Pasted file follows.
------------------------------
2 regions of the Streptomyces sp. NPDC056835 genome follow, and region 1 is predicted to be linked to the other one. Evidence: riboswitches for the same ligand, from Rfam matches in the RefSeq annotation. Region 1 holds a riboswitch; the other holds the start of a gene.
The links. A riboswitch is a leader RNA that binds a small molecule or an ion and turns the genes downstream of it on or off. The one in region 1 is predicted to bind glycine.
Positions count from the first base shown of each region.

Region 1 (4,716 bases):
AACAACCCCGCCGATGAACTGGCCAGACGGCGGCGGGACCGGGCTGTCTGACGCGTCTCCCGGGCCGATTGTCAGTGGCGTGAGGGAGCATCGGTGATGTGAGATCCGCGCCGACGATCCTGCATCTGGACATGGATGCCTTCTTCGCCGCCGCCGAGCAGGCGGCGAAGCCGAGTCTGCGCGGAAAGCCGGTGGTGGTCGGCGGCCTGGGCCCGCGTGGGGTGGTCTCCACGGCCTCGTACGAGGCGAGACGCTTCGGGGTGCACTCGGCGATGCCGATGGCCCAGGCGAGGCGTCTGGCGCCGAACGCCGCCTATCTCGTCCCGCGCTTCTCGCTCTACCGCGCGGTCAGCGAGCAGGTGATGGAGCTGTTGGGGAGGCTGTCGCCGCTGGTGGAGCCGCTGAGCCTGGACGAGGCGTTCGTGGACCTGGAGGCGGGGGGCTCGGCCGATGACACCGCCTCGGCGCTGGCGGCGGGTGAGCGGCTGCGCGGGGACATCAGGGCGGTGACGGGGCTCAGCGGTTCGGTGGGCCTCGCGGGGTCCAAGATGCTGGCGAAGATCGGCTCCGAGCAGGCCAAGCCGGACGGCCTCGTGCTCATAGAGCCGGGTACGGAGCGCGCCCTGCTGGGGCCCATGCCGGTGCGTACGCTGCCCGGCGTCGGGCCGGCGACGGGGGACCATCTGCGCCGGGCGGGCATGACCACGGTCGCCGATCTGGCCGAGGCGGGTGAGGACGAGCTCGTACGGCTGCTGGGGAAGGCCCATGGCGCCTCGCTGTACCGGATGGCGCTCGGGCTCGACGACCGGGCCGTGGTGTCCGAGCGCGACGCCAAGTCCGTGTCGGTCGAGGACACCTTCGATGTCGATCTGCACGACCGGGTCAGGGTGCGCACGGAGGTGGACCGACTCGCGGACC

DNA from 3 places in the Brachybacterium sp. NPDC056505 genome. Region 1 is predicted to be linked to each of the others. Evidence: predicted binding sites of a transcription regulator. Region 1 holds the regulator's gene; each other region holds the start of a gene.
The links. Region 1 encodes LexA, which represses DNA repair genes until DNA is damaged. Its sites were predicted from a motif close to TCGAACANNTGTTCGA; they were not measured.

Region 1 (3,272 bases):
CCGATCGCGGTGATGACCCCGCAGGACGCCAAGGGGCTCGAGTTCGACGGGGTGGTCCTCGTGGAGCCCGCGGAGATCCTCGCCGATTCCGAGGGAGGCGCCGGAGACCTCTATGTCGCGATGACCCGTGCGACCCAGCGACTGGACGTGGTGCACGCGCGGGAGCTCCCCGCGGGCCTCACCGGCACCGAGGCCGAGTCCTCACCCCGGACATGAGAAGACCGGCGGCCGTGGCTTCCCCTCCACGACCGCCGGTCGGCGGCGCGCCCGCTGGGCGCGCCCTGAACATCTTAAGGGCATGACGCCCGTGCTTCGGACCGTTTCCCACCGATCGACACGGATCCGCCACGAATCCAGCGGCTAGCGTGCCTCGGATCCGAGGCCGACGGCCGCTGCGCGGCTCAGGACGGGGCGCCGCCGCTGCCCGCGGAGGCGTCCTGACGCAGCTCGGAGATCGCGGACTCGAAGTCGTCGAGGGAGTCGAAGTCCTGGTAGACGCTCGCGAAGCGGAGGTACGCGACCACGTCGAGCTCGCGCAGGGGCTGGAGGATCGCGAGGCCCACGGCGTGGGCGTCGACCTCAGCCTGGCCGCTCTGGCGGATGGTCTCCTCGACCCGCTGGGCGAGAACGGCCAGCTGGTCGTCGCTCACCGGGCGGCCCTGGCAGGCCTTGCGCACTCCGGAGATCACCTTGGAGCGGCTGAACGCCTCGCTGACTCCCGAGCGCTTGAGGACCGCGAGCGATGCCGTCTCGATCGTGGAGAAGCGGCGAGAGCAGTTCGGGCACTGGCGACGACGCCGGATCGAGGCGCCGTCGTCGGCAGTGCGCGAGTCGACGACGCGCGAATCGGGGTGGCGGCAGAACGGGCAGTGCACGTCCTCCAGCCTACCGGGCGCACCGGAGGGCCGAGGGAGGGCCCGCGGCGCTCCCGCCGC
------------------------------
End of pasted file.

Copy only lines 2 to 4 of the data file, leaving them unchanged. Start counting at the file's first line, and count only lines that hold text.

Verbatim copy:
The links. A riboswitch is a leader RNA that binds a small molecule or an ion and turns the genes downstream of it on or off. The one in region 1 is predicted to bind glycine.
Positions count from the first base shown of each region.

Region 1 (4,716 bases):